Whip yourself into shape—at a discount. With New Year’s resolutions in the rearview mirror and warm weather beckoning fitness buffs outdoors, gyms often run specials during the summer, such as waived fees for new members or lower monthly rates.
Hire a fiduciary adviser. Or check up on your current adviser. June 30 is the date for the Certified Financial Planner Board of Standards to begin enforcing a rule that requires CFPs to act in a client’s best interests at all times when providing financial advice—not just when offering financial-planning services, as the previous standard required. On the same day, regulations are also set to go into effect that require brokers to act in their clients’ best interests, although consumer advocates say the rules lack teeth. You can search for a fee-only planner, who does not accept commissions for selling financial products, at www.napfa.org. Or ask your adviser to sign a fiduciary oath—you can download one at www.thefiduciarystandard.org.
Find two or three planners to interview, and ask about their fee structure, certifications, areas of specialty, whether they have other clients whose financial situations are similar to your own, and their overall philosophy toward financial planning and investing.
Midyear tax checkup. See whether you can take steps to lower your taxable income for 2020. One idea: Boost contributions to tax-advantaged accounts, such as a 401(k), IRA or health savings account. If you’re 70½ or older, you can transfer up to $100,000 per year directly to charity without the distribution counting toward your adjusted gross income. Plus, the transfer qualifies as a required minimum distribution.
Grab a great deal. Although Amazon keeps the date hush-hush, the retailer’s annual Prime
Day sale has always taken place in July. Members of Amazon’s Prime service ($119 a year) get access to discounts on a variety of products—especially Amazon’s own items, such as Kindle e-readers, Fire TVs and Echo smart speakers. Competitors such as Walmart and Target often launch their own sales, too.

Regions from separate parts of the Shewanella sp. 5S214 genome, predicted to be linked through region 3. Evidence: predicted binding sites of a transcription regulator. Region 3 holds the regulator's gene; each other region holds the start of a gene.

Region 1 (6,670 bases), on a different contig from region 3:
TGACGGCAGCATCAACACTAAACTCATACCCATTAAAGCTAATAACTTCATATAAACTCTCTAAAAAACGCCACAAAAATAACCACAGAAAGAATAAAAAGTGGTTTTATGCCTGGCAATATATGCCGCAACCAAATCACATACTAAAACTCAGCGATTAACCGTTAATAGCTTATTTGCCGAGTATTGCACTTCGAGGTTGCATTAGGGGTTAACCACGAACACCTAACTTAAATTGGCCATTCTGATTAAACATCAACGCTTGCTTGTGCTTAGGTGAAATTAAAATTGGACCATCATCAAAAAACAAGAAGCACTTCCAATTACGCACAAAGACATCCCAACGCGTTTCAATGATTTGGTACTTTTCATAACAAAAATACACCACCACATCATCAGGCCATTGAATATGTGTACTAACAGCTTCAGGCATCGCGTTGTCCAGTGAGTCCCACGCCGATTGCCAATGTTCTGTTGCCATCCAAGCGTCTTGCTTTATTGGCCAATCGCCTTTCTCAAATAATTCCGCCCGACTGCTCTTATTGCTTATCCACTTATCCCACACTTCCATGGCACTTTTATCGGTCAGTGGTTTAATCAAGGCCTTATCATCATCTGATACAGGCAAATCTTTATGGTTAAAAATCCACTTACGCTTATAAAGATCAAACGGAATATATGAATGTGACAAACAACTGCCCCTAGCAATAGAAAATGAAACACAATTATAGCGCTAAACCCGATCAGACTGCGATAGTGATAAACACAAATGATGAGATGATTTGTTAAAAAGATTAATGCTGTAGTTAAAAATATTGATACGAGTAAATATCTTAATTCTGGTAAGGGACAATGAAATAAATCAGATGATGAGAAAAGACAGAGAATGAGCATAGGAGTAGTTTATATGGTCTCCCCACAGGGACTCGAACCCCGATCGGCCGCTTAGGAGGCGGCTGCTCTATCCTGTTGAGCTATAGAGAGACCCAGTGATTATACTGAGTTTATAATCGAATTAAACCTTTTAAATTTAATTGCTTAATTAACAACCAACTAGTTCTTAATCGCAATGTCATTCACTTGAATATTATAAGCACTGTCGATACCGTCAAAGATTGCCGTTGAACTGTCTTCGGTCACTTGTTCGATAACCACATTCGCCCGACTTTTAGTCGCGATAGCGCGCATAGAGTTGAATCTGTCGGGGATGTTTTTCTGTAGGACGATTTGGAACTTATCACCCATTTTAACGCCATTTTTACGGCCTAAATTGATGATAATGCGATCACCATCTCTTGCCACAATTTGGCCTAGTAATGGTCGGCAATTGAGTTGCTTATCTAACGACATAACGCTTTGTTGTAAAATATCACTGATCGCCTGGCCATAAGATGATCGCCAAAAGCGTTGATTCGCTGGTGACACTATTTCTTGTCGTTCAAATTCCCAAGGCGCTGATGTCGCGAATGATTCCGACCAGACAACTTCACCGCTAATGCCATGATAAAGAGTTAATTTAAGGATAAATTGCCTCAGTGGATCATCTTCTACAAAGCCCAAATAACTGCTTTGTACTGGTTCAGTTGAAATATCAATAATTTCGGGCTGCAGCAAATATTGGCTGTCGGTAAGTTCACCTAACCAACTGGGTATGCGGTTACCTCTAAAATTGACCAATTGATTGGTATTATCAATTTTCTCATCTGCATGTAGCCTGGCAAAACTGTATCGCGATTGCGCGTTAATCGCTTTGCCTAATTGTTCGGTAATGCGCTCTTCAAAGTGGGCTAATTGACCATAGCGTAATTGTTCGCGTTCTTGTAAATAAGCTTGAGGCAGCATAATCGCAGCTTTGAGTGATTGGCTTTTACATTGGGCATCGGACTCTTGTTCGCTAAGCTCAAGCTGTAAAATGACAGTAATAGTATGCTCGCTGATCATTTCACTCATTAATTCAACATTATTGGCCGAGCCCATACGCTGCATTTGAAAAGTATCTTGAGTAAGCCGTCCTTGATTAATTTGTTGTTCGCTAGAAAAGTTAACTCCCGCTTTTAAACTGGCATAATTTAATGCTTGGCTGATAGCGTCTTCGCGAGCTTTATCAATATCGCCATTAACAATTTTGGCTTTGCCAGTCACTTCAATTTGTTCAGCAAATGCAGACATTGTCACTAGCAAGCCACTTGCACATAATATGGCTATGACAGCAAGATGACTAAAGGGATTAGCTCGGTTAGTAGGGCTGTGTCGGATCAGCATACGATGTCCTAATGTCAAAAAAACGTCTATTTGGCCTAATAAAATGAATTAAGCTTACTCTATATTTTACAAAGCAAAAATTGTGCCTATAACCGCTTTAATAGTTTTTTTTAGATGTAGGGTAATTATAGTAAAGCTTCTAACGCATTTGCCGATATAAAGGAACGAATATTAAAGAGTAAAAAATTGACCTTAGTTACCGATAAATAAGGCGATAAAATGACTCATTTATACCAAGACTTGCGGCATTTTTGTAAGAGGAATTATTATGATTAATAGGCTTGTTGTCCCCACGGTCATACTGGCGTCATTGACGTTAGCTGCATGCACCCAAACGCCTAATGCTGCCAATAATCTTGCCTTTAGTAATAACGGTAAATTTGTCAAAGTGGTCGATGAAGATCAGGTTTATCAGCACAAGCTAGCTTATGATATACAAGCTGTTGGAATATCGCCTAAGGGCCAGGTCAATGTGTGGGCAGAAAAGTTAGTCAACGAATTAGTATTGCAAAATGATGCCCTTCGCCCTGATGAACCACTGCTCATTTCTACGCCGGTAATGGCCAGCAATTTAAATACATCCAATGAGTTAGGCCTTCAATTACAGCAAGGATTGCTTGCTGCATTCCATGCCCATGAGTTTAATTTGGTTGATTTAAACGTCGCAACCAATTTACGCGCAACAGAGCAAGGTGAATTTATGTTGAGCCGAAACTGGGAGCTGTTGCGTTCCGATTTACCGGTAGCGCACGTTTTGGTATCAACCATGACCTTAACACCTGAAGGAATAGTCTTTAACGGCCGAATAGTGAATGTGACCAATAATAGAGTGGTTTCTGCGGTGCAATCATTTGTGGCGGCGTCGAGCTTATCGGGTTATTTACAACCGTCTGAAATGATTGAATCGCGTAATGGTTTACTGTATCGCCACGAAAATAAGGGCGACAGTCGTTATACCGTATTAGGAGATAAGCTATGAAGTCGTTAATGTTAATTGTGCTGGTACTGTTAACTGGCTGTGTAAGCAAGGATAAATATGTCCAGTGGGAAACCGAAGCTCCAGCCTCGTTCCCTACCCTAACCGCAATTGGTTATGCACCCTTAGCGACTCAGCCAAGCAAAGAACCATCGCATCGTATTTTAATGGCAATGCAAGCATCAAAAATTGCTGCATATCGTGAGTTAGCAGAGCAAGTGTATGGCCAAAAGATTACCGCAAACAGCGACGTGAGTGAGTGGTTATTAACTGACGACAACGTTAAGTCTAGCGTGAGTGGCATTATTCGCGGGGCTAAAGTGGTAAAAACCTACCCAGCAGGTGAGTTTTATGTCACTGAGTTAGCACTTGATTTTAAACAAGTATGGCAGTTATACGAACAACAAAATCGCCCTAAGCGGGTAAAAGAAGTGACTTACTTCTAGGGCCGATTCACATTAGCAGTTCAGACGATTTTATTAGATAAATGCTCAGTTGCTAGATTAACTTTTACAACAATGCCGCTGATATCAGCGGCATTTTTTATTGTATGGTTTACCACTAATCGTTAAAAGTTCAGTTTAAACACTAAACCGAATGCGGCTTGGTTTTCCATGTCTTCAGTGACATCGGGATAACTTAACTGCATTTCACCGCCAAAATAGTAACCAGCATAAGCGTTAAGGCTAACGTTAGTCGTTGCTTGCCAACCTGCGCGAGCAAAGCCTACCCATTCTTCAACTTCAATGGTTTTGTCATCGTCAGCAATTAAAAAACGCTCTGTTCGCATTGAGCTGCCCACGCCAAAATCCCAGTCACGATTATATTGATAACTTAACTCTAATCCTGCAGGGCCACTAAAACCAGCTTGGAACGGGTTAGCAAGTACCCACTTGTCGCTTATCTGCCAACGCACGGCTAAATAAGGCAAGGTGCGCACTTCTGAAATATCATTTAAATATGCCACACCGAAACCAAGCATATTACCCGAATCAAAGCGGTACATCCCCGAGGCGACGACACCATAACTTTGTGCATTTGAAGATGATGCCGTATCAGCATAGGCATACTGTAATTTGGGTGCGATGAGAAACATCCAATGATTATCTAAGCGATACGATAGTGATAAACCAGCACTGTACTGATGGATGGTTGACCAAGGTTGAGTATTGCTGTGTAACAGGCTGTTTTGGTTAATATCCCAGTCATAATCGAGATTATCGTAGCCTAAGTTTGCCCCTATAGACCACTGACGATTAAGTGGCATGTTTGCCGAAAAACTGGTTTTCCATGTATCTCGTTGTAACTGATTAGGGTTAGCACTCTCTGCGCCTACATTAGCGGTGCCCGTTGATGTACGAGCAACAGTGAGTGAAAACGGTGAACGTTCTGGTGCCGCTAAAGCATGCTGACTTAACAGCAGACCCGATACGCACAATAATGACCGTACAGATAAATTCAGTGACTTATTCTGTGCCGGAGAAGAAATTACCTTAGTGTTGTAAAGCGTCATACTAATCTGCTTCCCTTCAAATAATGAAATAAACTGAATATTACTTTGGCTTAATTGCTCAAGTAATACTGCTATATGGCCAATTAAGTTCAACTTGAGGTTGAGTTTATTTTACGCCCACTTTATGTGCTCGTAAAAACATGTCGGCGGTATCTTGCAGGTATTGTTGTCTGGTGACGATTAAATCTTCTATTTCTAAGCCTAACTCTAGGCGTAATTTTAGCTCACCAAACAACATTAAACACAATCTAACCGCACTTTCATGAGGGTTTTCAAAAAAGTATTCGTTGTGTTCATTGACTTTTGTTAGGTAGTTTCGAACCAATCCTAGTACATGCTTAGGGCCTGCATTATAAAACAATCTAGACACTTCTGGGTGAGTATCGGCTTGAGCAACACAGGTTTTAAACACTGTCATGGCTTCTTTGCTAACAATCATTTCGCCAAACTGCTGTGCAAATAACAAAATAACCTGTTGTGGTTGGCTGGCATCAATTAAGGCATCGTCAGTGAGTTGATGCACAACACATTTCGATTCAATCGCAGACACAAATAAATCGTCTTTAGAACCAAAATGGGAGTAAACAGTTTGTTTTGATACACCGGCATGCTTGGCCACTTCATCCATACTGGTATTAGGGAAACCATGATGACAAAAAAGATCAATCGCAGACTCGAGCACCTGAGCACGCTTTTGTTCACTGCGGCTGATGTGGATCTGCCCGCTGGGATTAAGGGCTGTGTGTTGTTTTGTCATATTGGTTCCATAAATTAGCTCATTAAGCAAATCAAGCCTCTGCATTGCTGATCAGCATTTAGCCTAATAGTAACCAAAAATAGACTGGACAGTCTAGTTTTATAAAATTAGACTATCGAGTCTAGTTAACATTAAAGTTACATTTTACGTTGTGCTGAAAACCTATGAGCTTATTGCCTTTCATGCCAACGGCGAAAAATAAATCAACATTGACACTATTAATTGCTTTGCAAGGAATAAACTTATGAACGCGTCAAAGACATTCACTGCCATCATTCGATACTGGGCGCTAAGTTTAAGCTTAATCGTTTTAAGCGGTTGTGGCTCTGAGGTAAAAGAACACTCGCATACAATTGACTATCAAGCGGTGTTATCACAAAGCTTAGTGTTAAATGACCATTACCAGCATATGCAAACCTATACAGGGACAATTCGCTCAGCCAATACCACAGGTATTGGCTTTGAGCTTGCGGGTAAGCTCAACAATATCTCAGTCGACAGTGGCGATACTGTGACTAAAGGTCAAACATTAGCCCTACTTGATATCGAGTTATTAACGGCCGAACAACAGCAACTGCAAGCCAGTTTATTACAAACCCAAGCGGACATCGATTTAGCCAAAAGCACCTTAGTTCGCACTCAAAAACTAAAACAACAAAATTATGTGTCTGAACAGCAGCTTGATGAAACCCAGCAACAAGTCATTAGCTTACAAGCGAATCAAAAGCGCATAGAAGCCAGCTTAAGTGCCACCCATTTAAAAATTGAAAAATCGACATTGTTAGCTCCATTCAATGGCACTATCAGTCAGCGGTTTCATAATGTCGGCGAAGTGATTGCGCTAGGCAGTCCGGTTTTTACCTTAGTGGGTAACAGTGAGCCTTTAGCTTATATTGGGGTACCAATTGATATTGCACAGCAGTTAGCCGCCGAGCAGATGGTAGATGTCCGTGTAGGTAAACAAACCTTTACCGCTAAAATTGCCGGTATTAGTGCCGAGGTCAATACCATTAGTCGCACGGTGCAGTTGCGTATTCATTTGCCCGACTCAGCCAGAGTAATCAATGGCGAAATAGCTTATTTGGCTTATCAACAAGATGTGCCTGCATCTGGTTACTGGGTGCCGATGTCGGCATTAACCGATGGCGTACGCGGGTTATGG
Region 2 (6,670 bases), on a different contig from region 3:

Pay down debt. If high-interest debt is weighing on your balance sheet, make a plan to wipe it out. Plotting a strategy now will help you avoid falling further into debt during the upcoming holiday-shopping season.
Credit card debt, which carries an average rate of about 17%, should be a priority. Transferring the balance to a card with an introductory 0% rate or a low ongoing rate may be a good move. Or consider paying it off with a personal loan or home-equity line of credit, which likely comes with a lower rate than your credit card.
If you have high-rate private student loans, you may benefit from refinancing them. Variable rates from online lenders recently ran as low as about 2% for borrowers with great credit and a healthy debt-to-income ratio. Sites such as SuperMoney.com and LendingTree.com let you compare offers from various lenders. You may be able to lower your federal loan rate by refinancing, too, but you’d lose key protections.
If you’re struggling to keep your debt under control, contact the National Foundation for Credit Counseling at 800-388-2227. Its nonprofit member agencies offer affordable debt-management services.
Back-to-school bargains. Several states have a track record of waiving sales taxes on items such as clothing, computers and school supplies, typically during a weekend in August. You can also check sites such as DealNews.com and Offers.com for updates on the best deals.
Cut the cable cord. Many TV shows will premier their new seasons in the coming months. See whether you can watch your favorite shows at a lower price by switching from cable to an antenna or video-streaming service, such as Sling TV or Hulu + Live TV. Summer is also the best time to negotiate a lower bill for high-speed internet, according to a BroadbandNow study.
Save for college. As students hit college campuses this fall, consider opening a 529 college-savings plan for any of your children (or grandchildren) who are likely to have higher-education expenses in the future. Contributions to a 529 grow tax-free, and withdrawals aren’t taxed if you use them for qualified expenses, such as tuition, room and board, books, and computers. You can choose a 529 plan from any state, but many states offer a tax credit or deduction on contributions for residents who use their own state’s plan. See how the plans stack up at kiplinger.com/links/529s.
If you live in one of the 16 states that don’t offer a tax break—or if your state provides a tax break regardless of which state’s plan you choose—it’s worth comparing options from around the country. Direct-sold plans typically come with lower fees than broker-sold ones. Morningstar rates 529 plans on factors including investment options and performance, fees, and management.
Winterize your home. Protect against upcoming cold weather by tuning up your heating system, caulking around windows and doors, draining exterior faucets and reversing your ceiling fans. For more ideas, check out the October 7th episode of Kiplinger’s Your Money’s Worth podcast.